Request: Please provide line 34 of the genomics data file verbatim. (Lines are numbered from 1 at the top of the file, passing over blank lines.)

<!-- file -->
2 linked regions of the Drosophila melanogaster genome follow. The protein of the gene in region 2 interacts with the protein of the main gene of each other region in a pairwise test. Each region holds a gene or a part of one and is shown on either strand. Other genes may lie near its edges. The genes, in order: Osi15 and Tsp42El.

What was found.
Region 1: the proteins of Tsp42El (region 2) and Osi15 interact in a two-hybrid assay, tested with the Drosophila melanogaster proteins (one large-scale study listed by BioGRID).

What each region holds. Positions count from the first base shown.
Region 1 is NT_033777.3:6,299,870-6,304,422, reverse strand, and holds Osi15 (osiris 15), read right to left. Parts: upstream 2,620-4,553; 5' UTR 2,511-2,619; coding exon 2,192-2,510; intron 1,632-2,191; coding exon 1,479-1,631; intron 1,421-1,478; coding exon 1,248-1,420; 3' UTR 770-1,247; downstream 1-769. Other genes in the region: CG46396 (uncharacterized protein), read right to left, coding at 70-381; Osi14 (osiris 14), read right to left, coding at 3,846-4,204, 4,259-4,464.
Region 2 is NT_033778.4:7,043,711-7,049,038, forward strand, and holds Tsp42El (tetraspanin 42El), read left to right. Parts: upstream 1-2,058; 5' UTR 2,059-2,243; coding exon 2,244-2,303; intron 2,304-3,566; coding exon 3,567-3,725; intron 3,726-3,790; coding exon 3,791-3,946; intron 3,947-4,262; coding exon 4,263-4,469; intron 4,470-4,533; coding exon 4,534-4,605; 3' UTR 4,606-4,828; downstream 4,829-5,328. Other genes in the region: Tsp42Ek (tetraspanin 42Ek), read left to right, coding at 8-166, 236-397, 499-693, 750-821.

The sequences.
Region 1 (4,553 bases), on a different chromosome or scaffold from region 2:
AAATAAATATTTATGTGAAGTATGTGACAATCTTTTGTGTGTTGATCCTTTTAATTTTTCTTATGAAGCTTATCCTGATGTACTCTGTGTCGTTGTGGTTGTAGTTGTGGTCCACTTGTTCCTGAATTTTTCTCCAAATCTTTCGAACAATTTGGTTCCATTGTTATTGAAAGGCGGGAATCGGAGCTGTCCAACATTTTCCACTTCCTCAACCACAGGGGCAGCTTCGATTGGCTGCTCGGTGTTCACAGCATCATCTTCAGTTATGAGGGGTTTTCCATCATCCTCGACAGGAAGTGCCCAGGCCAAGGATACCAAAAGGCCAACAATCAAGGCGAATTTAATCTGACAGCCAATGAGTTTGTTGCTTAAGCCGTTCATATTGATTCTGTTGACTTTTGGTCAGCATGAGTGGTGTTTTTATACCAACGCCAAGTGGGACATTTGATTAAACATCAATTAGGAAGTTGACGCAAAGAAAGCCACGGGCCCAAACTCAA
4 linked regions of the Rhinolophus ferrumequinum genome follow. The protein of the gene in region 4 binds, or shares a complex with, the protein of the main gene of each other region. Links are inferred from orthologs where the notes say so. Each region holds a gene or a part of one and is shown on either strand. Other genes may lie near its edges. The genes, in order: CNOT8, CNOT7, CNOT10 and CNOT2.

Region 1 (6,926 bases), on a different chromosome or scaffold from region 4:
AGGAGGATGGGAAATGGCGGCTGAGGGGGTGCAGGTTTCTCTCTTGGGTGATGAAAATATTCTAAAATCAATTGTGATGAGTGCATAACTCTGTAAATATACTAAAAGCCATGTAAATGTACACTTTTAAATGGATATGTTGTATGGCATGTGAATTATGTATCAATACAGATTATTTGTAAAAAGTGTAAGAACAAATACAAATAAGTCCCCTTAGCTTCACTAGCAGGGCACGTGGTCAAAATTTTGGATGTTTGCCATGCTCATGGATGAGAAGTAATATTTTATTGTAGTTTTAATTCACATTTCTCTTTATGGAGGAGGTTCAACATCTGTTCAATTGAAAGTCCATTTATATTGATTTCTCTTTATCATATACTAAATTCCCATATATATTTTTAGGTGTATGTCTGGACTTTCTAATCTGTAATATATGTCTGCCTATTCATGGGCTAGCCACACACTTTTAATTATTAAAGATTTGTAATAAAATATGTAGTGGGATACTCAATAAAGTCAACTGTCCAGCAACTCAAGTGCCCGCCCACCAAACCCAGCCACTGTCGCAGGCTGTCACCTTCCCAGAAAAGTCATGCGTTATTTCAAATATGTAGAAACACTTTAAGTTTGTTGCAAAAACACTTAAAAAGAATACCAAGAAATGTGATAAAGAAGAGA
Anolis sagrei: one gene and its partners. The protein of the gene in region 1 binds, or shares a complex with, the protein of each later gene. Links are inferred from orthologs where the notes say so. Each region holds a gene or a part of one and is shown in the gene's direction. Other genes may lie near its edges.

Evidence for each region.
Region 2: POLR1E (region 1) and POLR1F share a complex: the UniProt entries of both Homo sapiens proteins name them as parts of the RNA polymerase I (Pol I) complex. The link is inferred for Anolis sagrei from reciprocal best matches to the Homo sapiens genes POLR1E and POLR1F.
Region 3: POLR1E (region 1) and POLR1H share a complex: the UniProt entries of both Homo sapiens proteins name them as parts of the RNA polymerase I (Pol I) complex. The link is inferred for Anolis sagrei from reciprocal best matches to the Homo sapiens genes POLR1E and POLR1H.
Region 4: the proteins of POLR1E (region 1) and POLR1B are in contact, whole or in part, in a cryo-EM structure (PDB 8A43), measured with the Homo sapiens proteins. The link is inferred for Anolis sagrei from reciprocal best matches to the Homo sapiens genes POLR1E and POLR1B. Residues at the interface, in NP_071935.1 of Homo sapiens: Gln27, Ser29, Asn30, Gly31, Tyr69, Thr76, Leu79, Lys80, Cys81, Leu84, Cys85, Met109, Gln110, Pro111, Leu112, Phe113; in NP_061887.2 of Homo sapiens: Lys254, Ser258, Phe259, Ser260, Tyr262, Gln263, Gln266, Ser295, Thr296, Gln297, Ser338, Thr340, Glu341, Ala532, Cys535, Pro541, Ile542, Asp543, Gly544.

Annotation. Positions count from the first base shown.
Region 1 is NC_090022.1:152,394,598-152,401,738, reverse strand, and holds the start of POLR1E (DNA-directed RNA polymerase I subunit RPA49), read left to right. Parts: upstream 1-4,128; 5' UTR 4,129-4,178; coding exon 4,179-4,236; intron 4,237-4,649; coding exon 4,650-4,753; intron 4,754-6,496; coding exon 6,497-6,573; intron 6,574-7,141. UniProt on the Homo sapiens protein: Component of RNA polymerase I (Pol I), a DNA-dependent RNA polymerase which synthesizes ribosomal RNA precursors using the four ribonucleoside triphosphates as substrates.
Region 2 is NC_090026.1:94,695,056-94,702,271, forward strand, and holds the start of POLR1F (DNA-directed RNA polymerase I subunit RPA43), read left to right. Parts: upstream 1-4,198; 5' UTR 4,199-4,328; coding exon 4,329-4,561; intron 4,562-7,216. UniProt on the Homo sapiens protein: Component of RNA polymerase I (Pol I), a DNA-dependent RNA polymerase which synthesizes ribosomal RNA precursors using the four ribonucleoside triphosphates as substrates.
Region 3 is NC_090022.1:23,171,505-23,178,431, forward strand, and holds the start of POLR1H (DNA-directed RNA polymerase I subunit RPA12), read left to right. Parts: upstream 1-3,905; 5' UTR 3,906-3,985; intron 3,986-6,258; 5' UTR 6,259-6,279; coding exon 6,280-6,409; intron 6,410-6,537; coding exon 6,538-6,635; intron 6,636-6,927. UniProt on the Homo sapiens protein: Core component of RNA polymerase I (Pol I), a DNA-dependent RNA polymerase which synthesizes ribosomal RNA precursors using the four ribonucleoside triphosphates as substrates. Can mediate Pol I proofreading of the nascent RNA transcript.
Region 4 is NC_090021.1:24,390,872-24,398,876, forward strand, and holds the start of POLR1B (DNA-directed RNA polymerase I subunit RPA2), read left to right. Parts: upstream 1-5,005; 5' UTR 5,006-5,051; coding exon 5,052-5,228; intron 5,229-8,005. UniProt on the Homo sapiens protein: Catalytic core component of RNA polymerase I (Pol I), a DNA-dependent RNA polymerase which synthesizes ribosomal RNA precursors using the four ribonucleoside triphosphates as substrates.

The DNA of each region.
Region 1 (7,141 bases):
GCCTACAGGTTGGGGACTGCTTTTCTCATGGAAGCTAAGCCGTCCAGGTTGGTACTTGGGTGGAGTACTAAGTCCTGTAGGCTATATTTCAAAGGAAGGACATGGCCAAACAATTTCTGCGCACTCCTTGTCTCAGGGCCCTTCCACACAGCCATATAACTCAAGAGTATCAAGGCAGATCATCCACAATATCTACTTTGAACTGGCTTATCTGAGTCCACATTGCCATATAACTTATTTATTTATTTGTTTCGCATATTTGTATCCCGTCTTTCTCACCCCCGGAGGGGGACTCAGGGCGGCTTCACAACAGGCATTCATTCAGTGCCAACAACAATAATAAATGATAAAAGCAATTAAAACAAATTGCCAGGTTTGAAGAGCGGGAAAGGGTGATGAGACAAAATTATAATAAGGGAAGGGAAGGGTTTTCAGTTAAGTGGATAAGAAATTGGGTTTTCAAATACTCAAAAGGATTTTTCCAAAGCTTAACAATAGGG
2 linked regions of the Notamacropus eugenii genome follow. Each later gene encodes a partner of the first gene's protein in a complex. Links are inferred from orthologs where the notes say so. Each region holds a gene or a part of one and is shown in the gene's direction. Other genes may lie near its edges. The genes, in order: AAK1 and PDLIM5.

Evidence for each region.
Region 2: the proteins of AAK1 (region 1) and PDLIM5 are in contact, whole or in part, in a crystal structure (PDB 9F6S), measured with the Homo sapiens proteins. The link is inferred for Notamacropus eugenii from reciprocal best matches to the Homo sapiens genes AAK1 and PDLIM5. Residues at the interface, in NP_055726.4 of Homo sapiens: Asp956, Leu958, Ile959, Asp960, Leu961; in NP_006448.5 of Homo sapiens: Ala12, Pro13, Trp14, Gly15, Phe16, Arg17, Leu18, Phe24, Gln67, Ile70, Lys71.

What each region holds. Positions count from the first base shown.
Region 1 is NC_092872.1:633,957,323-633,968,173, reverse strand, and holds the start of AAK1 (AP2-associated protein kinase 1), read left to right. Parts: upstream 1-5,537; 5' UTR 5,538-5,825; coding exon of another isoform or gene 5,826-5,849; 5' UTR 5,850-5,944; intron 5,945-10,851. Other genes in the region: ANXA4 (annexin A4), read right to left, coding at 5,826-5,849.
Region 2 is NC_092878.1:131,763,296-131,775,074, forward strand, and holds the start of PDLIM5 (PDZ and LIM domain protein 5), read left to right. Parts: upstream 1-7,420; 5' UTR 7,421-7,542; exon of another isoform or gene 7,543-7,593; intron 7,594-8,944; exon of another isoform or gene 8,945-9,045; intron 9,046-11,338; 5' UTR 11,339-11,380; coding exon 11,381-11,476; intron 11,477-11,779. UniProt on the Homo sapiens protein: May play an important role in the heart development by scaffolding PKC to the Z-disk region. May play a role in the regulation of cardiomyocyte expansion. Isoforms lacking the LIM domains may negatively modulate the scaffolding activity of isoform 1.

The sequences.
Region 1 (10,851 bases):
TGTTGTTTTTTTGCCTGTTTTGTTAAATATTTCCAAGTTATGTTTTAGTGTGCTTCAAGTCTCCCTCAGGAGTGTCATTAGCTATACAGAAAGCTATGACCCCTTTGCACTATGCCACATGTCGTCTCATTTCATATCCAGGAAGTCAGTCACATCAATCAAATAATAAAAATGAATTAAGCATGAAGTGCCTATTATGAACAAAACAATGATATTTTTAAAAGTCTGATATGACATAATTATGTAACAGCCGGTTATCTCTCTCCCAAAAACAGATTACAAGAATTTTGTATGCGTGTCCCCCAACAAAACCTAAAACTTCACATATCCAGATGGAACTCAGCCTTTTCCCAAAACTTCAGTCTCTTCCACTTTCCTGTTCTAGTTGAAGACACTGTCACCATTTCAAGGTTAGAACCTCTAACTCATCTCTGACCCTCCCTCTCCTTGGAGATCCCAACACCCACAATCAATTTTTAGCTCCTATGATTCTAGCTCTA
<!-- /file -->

TGTTGTTTTTTTGCCTGTTTTGTTAAATATTTCCAAGTTATGTTTTAGTGTGCTTCAAGTCTCCCTCAGGAGTGTCATTAGCTATACAGAAAGCTATGACCCCTTTGCACTATGCCACATGTCGTCTCATTTCATATCCAGGAAGTCAGTCACATCAATCAAATAATAAAAATGAATTAAGCATGAAGTGCCTATTATGAACAAAACAATGATATTTTTAAAAGTCTGATATGACATAATTATGTAACAGCCGGTTATCTCTCTCCCAAAAACAGATTACAAGAATTTTGTATGCGTGTCCCCCAACAAAACCTAAAACTTCACATATCCAGATGGAACTCAGCCTTTTCCCAAAACTTCAGTCTCTTCCACTTTCCTGTTCTAGTTGAAGACACTGTCACCATTTCAAGGTTAGAACCTCTAACTCATCTCTGACCCTCCCTCTCCTTGGAGATCCCAACACCCACAATCAATTTTTAGCTCCTATGATTCTAGCTCTA